Reviewed by Stephanie Schwartz
Eliana Ujueta is a filmmaker worth watching! Her film, “Beneath the Rock” is well made. It is realistic, naturalistic, and has good pacing. It held my attention and curiosity for the approximately 72 minutes running time.
It is about the corrupt cops and young hoods on a block in Bushwick, Brooklyn. The people in the neighborhood know the cops are the bosses and the young men in their 20’s work for them, running an underground casino and keeping other gangs out of the neighborhood. They have an intricate surveillance system of video cameras and rooftop look-outs.
The film begins with a voice-over narration by the lead character, Johnny Calas, played sympathetically by Jason Cruz stating the location, setting and ambience of the story. The action begins when his 12 year old sister Cherry, played nicely by Marisa Finazzo is kidnapped. This sets in motion a series of beatings and killings among the gang members. There is no honor among these thieves.
This film is good cinema verite. The shoot was done realistically on location in and around Brooklyn; the characters, dialogue and action were simply and directly presented. The production values were very good. The acting was very natural and the actors made these evil characters sympathetic and appealing at times. Eliana Ujueta wrote and directed with a clear, firm and consistent vision. All of the featured and supporting cast members were effective in their roles. The closing credits and music were appropriate. Everyone was given nice, individual credits. I wish these were accompanied by small photos.
The Short Play Lab
Produced by John Chatterton
Reviewed By CB Murray
Sunday I had the privilege of attending The Short Play Lad, produced by John Chatterton (producer and founder of the Midtown International Theatre Festival).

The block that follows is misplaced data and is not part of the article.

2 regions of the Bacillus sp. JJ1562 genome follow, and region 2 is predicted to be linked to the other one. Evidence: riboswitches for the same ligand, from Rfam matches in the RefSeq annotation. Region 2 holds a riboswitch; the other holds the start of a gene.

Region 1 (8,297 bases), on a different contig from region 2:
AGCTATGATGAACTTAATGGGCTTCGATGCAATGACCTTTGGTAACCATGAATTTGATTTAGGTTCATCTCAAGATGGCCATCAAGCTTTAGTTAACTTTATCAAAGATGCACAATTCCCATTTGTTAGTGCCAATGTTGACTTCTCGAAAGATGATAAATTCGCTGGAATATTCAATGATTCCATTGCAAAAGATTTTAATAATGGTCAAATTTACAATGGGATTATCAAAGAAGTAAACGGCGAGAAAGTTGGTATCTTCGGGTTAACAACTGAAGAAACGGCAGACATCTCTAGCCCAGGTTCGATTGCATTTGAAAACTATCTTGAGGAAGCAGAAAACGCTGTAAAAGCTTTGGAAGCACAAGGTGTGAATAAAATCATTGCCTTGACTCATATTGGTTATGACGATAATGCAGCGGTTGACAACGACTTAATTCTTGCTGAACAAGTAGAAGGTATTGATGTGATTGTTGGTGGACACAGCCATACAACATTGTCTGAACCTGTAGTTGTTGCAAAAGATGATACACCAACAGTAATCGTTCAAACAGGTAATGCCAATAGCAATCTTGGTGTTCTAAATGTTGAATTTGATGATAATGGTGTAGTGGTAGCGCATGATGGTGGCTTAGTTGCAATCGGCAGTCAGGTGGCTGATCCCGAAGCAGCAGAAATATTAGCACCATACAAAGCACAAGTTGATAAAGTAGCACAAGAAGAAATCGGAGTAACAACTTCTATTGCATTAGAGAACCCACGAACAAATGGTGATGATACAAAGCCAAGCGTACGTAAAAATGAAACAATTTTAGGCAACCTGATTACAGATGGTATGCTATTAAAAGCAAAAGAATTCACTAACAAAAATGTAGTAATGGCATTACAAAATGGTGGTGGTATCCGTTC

First I commend Mr. Chatterton for creating an environment for budding writers to showcase their new works and actually see their pages come to life. In the same spirit as the MITF, The Short Play Lab makes it extremely easy for the new writers to participate by making the rules dummy proof and keeping cost to a minimum.
That said, reviewing both productions was an exercise in discipline and a learning experience.
The Lab was broken up into two programs of eight short plays each. Some of the subject matters chosen by the writers were intriguing like The Panopticon by Andres Anton Diaz– a story about Modern Greek fraternities and the hypocrisy within their culture. A Pig Dog Kitten-ish Breed by Rebecca Lee Lerman– a realistic view of siblings and their co-dependencies. Menage A Twat by Gregory Cioffi– which highlights the one of the basic pitfalls relationships when they become serious too quickly. Shangri-La by Blake Walton– a classic touching tale of late blooming. What stood out to me was Mandy and Madeleine by Michael Newman. The dialogue in this short had organic movement and rhythm. Perhaps Mr. Newman would consider handing it over to another director which could add another dimension to the piece which comes from allowing that third eye input.
These Labs are not all pretty and fabulous but then again they aren’t meant to be. It’s an exercise and process allowing writers to see the potential that lies within. Most would benefit from rewrites and tweaking. Some unfortunately were no more than self-indulgent moments of exhibitionism. With productions like these you learn to chew the meat and spit out the bones. I am happy to say that though not thoroughly filleted there was plenty of meat to digest on Sunday.